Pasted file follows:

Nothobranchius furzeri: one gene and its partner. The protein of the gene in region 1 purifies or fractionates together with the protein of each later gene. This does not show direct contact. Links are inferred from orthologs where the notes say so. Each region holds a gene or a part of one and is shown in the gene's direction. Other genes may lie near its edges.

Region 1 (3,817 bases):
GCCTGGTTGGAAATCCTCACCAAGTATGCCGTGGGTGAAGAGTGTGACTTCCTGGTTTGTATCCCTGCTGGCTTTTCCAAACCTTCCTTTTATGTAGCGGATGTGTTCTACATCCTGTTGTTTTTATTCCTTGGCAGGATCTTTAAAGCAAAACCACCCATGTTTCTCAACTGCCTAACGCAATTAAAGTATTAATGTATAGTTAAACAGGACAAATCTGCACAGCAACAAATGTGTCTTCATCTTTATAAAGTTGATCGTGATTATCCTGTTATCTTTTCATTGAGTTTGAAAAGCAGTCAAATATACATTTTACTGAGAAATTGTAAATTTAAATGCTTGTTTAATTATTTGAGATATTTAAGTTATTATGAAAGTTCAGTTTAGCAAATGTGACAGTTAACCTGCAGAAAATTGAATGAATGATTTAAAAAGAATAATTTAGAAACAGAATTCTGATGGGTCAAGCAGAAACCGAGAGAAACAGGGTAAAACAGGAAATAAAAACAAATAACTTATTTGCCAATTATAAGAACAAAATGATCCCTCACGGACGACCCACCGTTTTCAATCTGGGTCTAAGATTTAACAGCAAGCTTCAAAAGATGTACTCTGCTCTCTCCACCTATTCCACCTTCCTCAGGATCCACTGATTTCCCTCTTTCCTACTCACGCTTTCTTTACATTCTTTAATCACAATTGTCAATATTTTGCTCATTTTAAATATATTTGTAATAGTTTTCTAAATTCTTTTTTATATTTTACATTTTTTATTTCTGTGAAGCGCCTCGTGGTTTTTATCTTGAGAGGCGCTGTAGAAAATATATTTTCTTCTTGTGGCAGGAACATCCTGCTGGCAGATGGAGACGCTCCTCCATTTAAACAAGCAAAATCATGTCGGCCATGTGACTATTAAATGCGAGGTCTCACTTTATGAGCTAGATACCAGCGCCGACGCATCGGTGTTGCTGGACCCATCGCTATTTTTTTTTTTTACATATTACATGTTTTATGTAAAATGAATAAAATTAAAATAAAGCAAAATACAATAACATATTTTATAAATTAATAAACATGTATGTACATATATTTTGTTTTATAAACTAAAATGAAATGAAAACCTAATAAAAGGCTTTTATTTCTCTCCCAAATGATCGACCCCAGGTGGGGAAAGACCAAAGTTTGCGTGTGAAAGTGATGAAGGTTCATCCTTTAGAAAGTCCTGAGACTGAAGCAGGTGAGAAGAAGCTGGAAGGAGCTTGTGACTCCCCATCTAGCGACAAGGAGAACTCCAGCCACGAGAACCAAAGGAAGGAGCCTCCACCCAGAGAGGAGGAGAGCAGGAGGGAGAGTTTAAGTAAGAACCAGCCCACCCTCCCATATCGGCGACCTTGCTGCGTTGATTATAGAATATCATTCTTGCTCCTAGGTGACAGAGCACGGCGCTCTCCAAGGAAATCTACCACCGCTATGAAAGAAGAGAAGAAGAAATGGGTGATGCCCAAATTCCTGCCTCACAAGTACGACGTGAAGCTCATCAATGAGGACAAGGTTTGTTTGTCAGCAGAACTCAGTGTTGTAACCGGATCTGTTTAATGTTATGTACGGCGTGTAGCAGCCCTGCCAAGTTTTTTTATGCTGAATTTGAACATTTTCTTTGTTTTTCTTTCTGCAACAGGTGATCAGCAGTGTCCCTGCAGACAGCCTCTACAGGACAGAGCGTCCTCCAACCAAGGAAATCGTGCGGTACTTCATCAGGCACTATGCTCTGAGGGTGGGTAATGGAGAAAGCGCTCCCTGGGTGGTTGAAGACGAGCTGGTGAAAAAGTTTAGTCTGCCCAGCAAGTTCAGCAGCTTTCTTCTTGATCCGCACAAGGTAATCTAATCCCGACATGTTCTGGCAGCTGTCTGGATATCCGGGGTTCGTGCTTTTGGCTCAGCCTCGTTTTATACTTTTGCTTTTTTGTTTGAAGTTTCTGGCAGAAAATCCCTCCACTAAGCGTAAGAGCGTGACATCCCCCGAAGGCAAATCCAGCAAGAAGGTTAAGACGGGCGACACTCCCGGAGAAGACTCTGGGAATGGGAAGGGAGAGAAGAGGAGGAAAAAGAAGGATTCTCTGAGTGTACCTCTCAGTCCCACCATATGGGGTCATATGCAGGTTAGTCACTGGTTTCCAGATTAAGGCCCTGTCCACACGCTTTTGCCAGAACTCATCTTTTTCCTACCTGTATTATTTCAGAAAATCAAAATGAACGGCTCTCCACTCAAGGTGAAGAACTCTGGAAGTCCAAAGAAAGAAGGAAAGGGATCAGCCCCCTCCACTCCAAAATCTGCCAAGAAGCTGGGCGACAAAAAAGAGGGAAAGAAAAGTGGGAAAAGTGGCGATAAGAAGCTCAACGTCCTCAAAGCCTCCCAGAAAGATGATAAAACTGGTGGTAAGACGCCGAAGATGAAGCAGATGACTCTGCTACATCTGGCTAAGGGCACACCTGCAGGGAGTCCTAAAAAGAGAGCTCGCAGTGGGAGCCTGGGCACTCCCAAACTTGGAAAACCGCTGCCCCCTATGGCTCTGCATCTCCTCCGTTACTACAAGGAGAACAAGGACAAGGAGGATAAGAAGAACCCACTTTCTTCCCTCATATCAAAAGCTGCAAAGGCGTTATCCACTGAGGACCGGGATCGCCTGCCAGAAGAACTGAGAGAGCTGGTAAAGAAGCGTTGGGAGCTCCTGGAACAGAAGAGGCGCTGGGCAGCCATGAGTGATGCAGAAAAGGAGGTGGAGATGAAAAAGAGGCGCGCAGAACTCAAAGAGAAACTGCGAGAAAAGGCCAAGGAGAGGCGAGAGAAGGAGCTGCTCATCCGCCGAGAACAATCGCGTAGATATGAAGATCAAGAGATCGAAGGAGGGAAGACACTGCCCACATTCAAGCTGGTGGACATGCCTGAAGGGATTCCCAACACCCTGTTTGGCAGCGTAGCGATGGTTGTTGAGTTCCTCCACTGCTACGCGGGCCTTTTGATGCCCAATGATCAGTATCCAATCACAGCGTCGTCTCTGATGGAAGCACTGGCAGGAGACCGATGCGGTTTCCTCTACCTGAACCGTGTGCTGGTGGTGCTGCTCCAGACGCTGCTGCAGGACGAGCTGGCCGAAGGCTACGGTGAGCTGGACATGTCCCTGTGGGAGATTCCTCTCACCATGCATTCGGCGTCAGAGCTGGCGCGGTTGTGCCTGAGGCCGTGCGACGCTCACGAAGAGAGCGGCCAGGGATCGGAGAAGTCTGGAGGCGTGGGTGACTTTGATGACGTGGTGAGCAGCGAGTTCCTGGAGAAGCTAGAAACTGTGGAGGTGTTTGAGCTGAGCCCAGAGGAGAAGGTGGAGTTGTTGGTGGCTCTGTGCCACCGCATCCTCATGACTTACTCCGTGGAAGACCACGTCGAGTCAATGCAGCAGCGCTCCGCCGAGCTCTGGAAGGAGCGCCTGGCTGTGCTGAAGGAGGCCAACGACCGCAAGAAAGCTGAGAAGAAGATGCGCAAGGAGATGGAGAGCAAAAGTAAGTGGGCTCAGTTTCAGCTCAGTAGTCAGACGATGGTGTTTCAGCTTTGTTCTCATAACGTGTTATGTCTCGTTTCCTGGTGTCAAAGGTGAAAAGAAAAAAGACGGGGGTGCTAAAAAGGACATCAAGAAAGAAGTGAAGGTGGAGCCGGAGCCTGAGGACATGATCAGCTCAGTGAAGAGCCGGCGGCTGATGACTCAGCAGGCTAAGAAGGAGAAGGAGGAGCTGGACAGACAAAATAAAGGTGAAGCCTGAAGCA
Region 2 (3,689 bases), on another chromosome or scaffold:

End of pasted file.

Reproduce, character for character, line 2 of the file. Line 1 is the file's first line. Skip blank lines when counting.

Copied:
Region 1 (3,817 bases):